- Museum number
Pottery: red-figured calyx krater (bowl for mixing wine and water).
Designs red on black ground, with white (and modern green) accessories; reverse rather worn. Above the designs, laurel-wreath; below, (a) a pattern of volutes, (b) a band of phialae, and dots.
(a) Scene from a Phlyax play; the contest of Ares and Hephaestos in the presence of Hera: The contest is represented as taking-place on a stage, on the front of which hang two wreaths; it is approached by a stair of six steps. In the centre is Hera seated half-turned to left, looking to right, in a chair with a row of palmettes along the top of the back-rail, carved legs, and arm-rests with Ionic caps: her feet rest on a footstool. She has long hair, stephane, bracelets, long transparent chiton with looped-up sleeves, bordered himation over her knees, sandals, and lotos-sceptre in right hand; above her is incised: HHPA, Ήρα. On the left is Daidalos, wearing cap apparently made of basket-work and surmounted by a sprig, short chiton padded in front, under-garment with sleeves and anaxyrides tied at the knees, shoes, and shield on left arm, hurling spear with right hand; he wears a mask with snub nose and protruding lips; above him is incised: ΔΑΙΔΑΛΟΣ, Δαίδαλος. On the right is Enyalios, with curls, helmet with crest and two plumes, short girt chiton, padded stomach and phallos, anaxyrides tied at knees, greaves, sandals, shield on left arm with modern device of a star-fish encircled by tendrils; he moves away, turning back to thrust with his spear ; above him is incised: ΕΝΕΥΑΛΙΟΣ, Ένενάλιος. A thong or cord is twisted round the butt-end of the spear. Above hangs a mirror, and on the right side of it a phiale and a bucranion with chaplet; on the left, a bucranion and a pomegranate.
(b) Offerings at a stele: On the left is a female figure to right, with hair gathered under a cap radiated in front and open behind, bracelets, long girt chiton fastened with fibula on right shoulder, and thyrsos in right hand; in left she holds out a pyxis full of flowers and sprigs to a youthful male figure confronting her. He wears a fillet, and holds a large branch in left hand and a wreath in right, and stands on a slight eminence; his figure has been repainted and restored as a female figure in a long chiton. Between them is a stele with cap in the shape of a palmette (modern) and plinth, above which two courses of masonry are marked in modern paint. On either side of the youth is a plant; above hang a ball marked with a cross, and an embroidered taenia; the ground is indicated by a line of dots.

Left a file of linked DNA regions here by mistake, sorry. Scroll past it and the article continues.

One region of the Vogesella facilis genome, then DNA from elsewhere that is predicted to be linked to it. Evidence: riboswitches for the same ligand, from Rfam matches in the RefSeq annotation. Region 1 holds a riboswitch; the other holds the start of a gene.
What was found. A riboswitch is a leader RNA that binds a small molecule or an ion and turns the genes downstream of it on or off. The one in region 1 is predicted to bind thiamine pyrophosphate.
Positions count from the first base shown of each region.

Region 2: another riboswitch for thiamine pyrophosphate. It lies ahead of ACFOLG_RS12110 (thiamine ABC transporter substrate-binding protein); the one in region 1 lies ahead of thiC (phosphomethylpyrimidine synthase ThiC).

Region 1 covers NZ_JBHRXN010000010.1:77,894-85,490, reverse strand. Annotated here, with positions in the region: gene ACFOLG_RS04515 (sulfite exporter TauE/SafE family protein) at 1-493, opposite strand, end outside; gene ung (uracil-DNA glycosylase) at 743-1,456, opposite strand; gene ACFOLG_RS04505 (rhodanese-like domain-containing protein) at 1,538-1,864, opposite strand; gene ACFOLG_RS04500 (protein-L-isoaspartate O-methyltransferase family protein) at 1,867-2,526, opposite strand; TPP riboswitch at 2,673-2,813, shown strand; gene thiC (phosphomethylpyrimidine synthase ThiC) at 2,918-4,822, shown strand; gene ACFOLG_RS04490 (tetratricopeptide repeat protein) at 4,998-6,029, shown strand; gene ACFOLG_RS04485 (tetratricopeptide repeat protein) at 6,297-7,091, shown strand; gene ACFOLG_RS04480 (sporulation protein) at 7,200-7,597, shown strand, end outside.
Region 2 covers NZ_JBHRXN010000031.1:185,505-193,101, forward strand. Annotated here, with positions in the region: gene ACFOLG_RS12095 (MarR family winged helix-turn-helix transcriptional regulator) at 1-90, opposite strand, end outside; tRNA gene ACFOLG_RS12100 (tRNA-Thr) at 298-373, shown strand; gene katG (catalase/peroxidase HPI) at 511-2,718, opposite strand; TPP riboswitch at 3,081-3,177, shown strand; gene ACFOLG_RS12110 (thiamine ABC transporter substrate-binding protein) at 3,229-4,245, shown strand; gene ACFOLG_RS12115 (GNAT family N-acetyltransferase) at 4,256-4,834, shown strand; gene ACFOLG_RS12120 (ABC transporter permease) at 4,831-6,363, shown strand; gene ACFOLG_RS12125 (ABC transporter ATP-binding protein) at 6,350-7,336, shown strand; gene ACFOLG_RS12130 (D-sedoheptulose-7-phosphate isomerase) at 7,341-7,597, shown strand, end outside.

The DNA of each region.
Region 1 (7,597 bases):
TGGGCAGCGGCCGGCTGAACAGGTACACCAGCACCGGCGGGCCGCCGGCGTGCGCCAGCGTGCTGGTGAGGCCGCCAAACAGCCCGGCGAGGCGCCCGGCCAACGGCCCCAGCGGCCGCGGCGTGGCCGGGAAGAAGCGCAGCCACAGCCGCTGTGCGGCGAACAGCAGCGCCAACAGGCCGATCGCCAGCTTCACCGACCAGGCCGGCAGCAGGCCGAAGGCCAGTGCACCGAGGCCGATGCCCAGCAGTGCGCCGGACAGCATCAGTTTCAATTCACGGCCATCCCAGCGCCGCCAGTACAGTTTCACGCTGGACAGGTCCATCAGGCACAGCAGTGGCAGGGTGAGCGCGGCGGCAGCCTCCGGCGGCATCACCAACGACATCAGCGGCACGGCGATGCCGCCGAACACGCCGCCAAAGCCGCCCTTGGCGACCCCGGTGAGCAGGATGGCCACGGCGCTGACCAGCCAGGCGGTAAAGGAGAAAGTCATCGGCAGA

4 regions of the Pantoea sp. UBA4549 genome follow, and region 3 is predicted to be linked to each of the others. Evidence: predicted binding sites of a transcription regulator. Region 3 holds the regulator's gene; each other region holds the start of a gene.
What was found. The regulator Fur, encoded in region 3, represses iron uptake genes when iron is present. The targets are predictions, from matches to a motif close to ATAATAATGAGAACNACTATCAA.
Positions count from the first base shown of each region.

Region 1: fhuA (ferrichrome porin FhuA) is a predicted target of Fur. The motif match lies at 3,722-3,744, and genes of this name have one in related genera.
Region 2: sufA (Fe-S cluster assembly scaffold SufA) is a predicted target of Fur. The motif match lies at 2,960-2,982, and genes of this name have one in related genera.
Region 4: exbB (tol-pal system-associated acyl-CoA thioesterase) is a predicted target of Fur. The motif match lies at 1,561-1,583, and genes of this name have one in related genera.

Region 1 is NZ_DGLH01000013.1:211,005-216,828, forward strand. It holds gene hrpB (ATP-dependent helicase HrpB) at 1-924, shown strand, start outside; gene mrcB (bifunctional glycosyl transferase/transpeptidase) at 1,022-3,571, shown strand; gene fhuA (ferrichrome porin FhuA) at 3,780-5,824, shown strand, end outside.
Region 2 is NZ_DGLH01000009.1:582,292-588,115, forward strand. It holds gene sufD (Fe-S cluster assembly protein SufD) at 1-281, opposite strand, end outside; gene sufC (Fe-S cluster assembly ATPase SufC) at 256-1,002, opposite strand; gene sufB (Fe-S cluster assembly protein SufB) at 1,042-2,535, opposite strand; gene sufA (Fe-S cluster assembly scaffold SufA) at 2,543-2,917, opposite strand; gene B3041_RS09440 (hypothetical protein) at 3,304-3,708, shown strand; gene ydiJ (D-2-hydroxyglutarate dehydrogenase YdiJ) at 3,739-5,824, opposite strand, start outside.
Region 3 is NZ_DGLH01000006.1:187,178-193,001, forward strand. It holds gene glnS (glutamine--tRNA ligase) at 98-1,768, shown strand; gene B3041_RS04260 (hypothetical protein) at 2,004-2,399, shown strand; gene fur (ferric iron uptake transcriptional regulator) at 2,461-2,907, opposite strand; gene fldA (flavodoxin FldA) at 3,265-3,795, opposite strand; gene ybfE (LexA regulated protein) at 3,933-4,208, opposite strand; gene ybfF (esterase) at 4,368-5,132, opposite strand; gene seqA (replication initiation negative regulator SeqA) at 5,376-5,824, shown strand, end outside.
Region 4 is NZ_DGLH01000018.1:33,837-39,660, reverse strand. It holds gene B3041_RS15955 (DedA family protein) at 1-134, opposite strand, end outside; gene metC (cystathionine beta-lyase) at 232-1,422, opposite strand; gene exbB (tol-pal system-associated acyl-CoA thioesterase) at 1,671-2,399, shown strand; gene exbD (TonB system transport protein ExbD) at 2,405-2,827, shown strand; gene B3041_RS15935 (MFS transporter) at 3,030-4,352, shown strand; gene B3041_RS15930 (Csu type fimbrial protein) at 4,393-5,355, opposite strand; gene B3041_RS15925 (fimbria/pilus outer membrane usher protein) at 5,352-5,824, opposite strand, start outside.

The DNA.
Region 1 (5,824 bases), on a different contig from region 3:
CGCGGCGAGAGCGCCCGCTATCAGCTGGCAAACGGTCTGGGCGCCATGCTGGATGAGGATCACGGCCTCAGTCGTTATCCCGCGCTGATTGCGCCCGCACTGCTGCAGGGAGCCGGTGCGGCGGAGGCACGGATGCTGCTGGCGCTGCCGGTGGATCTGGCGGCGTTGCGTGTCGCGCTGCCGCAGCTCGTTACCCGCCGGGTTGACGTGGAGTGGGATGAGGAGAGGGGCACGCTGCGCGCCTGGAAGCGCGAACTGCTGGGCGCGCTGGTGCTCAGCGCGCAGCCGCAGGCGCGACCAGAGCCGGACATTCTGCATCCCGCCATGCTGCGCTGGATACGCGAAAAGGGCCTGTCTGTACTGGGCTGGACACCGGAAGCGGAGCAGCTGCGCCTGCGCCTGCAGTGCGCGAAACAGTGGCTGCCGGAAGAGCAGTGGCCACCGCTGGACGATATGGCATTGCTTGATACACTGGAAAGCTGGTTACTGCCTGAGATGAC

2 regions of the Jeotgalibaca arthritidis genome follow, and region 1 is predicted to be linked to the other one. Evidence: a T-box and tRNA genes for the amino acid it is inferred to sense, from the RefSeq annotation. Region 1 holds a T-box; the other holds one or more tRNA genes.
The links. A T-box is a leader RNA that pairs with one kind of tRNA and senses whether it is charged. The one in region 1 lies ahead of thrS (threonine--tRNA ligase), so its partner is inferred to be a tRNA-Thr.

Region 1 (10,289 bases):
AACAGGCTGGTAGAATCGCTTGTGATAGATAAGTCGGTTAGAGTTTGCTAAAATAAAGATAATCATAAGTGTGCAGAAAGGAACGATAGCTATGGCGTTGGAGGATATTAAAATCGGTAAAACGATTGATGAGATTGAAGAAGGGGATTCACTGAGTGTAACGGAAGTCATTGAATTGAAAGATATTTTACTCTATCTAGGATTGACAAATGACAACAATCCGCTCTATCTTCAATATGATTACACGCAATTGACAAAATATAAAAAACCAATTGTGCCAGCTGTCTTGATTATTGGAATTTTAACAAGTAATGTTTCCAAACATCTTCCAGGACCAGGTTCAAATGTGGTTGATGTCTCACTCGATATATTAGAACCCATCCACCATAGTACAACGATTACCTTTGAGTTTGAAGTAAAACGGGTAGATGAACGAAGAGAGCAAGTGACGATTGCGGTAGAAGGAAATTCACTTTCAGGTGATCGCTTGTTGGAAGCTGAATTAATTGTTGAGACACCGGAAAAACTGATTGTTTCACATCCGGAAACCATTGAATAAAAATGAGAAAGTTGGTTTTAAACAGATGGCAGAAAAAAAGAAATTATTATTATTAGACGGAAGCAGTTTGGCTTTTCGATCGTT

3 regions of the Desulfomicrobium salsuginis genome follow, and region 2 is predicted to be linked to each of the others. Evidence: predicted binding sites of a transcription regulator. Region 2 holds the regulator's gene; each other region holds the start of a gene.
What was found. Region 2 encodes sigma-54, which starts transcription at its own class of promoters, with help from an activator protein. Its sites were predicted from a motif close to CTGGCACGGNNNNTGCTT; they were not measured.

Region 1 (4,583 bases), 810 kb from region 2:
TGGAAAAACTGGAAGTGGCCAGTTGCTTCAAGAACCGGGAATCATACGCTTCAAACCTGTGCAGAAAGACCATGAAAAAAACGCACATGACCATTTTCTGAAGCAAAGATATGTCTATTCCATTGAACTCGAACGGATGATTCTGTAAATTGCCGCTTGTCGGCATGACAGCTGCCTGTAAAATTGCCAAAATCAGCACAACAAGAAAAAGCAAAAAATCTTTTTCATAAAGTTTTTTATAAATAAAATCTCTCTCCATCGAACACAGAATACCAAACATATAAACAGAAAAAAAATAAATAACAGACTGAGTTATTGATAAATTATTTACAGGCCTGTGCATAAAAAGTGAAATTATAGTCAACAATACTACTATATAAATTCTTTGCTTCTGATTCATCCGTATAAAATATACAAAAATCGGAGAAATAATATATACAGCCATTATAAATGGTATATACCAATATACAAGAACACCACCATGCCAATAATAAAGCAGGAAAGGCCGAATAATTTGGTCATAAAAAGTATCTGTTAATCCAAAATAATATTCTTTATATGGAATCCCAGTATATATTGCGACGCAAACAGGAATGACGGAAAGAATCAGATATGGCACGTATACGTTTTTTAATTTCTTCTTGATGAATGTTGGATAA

- Production date
Diameter: 33 centimetres
Height: 37.70 centimetres
Weight: 2.70 kilograms
- Curator's comments
BM Cat. Vases
Passeri, Pict. Etr. iii. 255; D'Hancarville, iii. pl. 108; El. Cer. i. pl. 36; Millin, Gal. Myth. xiii. 48 ( = Guignaut, 142, 275); Müller-Wieseler, Denkm. d. a. Kunst, ii. 18, 195; Wieseler, Theatergebaude, pl. 9, fig. 14, p. 61 ff.; Geppert, Altgr. Bühne, pl. 3, fig. 2; Schreiber-Anderson, Atlas of Class. Antiquities, pl..5, fig. 13; Mazochi, Tabulae Heracleenses, p. 137; Jahrbuch, i. (1886), p. 290; Bull. dell' Inst. 1850, p. 10; Panofka, Ant. Weihgesch. pl. ii. fig. 7 (Hephaestos); Baumeister, p. 1752; Haigh, Attic Theatre, p. 148; Visconti, Mus. Pio-Clem. iii. p. 14; Arch. Zeit. 1853, p. 167; Welcker, Gr. Gotterlehre, ii. p. 689; Lorenz, Epicharmos, p. 24; Grysar, De Doriensium Comoedia, pp. 45, 73, 237; Müller, Handbuch, § 367, 3; Jahrbuch fur Class. Phil. Suppl.-Bd. xv. p. 197; Overbeck, Kunstmyth. (Hera), p. 141; Heydemann, Humor. Vasenb. p. 10, note 37; Roscher, i. p. 2054; Kretschmer, Gr. Vaseninschr. p. 214; C. I. Gr. 8351.
The chair perhaps represents the golden throne of Iliad xiv. 238.
For Daidalos, cf. Eur. Herc. Fur. 471, and Pind. Nem. iv. 95. Daidalos and Enyalios were mythological warriors.
Jenkins & Sloan 1996
By the time it came into Hamilton's possession this vase was already well known as one of those discussed by A. S. Mazzocchi in his important study of the so-called Aeneas Tables. These were Greek inscriptions on bronze found at Heraclea in Lucania (south Italy). Mazzocchi analysed the letter forms, comparing them with other inscribed objects, including coins and vases. Of particular interest on this vase was the use of the sign to mark the rough breathing in front of the letter eta of the name Hera. It is from Mazzocchi that we know of Bari as the find-site of the vase. Bari was not then thought to have been a place settled by the Greeks, but Mazzocchi asserts the Greek origin of the vase on the basis of its subject and the inscriptions. He was one of the first to realise that the vases found in tombs in southern Italy were Greek and not Etruscan, as had previously been thought.
LITERATURE: Mazzocchi, part 1, pp. 137-8 with illus.; Passeri, III, pl. 255; d'Hancarville, AEGR, III, pl. 108, commentary at iv, p. 36; Winckelmann (Lodge), p. 383; Trendall/Cambitoglou, RVAp, 1, p. 339, 11; Lyons, p. 7, n. 49.
- On display (G73/dc45)
- Acquisition date
- Greek and Roman
- Registration number
- Additional IDs
Miscellaneous number: 1772,0320.33.*